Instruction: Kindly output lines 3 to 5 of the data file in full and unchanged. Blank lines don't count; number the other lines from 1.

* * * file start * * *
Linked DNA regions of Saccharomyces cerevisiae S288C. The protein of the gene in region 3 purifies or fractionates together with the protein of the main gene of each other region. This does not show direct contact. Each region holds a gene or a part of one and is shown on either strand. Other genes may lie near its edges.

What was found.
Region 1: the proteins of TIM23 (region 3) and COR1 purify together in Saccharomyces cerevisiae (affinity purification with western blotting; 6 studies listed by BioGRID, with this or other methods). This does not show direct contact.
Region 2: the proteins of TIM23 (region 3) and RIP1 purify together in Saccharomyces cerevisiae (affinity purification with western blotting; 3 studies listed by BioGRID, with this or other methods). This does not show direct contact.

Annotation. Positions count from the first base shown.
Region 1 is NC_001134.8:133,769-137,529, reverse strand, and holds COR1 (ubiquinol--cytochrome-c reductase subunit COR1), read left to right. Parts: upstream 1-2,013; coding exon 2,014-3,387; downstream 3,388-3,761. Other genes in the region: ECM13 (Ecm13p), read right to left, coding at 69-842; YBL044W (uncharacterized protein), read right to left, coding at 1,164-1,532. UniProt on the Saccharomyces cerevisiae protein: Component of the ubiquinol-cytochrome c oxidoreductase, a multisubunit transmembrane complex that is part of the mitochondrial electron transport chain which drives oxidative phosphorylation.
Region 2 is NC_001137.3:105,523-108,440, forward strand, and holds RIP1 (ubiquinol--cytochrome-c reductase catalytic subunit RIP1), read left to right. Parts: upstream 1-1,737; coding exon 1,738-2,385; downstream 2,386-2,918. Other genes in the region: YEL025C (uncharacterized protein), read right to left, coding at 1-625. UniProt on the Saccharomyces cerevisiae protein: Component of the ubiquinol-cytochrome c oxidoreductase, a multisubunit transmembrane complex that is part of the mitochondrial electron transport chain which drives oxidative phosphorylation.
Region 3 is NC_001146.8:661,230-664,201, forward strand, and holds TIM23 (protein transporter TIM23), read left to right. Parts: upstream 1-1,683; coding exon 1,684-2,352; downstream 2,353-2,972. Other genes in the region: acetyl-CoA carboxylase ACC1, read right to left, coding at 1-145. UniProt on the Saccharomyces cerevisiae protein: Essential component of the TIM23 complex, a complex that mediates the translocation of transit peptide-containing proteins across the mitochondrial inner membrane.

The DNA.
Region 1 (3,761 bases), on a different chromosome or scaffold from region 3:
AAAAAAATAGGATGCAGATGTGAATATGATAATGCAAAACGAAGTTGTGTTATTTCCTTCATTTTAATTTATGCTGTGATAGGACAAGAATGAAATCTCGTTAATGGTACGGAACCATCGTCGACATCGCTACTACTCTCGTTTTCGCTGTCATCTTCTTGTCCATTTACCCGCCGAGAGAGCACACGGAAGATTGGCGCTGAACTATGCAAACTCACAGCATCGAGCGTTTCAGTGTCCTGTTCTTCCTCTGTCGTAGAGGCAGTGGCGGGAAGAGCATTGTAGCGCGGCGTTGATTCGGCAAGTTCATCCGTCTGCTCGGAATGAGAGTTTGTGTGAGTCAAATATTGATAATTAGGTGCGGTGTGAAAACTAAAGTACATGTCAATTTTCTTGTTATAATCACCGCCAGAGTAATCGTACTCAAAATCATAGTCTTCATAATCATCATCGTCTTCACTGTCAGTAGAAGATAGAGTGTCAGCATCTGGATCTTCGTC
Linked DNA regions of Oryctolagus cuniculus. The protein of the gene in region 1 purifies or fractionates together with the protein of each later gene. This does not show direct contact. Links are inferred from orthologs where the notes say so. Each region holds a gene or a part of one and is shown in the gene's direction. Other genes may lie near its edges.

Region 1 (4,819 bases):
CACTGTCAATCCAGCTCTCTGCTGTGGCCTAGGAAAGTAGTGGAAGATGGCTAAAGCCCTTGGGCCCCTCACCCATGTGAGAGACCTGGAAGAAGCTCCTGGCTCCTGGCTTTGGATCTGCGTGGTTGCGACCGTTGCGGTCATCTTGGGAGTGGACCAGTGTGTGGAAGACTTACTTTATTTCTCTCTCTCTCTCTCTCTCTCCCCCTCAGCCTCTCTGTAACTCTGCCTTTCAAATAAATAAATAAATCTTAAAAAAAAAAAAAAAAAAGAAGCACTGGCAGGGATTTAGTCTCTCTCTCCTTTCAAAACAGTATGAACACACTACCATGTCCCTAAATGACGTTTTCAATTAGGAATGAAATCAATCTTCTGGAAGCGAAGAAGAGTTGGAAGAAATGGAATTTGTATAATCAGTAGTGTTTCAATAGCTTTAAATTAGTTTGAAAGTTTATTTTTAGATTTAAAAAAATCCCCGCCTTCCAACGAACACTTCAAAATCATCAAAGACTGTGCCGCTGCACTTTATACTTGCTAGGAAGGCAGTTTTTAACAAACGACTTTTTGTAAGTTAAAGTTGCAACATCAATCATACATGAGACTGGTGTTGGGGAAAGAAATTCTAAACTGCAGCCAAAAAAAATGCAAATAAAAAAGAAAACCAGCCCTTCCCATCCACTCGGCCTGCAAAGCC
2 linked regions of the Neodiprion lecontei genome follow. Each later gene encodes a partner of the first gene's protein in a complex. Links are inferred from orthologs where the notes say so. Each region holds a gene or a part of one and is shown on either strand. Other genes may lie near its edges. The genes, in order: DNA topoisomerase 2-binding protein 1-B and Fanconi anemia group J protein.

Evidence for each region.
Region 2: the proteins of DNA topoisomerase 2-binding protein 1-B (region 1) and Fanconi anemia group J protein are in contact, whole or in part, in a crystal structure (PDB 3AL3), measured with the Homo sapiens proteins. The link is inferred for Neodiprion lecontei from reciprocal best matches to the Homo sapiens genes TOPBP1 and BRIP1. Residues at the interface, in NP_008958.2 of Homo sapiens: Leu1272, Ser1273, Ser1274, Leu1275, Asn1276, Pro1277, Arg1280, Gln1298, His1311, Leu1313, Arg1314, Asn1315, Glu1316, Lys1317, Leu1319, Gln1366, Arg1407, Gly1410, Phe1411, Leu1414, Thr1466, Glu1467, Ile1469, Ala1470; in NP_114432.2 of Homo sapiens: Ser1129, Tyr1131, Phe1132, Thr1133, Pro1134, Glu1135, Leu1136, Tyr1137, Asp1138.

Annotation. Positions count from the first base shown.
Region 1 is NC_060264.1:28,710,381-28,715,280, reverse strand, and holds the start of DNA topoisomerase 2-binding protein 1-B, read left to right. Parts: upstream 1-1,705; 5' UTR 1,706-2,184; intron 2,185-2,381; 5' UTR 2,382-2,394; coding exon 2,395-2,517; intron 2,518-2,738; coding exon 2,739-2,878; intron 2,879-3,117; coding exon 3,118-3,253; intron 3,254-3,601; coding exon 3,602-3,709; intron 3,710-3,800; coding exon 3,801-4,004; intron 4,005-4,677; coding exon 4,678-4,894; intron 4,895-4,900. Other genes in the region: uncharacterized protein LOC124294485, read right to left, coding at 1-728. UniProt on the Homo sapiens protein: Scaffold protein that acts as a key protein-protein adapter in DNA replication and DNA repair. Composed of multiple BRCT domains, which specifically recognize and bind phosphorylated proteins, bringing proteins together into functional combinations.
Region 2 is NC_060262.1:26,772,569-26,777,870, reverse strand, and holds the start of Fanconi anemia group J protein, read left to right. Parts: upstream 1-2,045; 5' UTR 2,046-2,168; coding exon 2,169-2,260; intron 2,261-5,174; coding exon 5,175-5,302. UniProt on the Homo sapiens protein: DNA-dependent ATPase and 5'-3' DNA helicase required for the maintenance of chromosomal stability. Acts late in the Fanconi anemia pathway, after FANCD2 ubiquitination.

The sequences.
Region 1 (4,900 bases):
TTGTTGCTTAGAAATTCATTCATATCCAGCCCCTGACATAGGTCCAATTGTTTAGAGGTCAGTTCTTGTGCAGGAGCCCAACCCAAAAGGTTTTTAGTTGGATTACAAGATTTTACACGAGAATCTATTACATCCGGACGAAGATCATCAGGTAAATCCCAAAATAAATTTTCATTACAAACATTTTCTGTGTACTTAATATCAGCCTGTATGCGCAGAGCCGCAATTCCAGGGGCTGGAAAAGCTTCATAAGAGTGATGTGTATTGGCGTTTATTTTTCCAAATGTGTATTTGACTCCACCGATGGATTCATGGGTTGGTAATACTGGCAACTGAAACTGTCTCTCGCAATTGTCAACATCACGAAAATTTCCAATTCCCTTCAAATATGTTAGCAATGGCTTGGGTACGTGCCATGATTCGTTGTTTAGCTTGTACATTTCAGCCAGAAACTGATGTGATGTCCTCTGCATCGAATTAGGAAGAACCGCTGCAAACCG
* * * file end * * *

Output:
Region 1: the proteins of TIM23 (region 3) and COR1 purify together in Saccharomyces cerevisiae (affinity purification with western blotting; 6 studies listed by BioGRID, with this or other methods). This does not show direct contact.
Region 2: the proteins of TIM23 (region 3) and RIP1 purify together in Saccharomyces cerevisiae (affinity purification with western blotting; 3 studies listed by BioGRID, with this or other methods). This does not show direct contact.

Annotation. Positions count from the first base shown.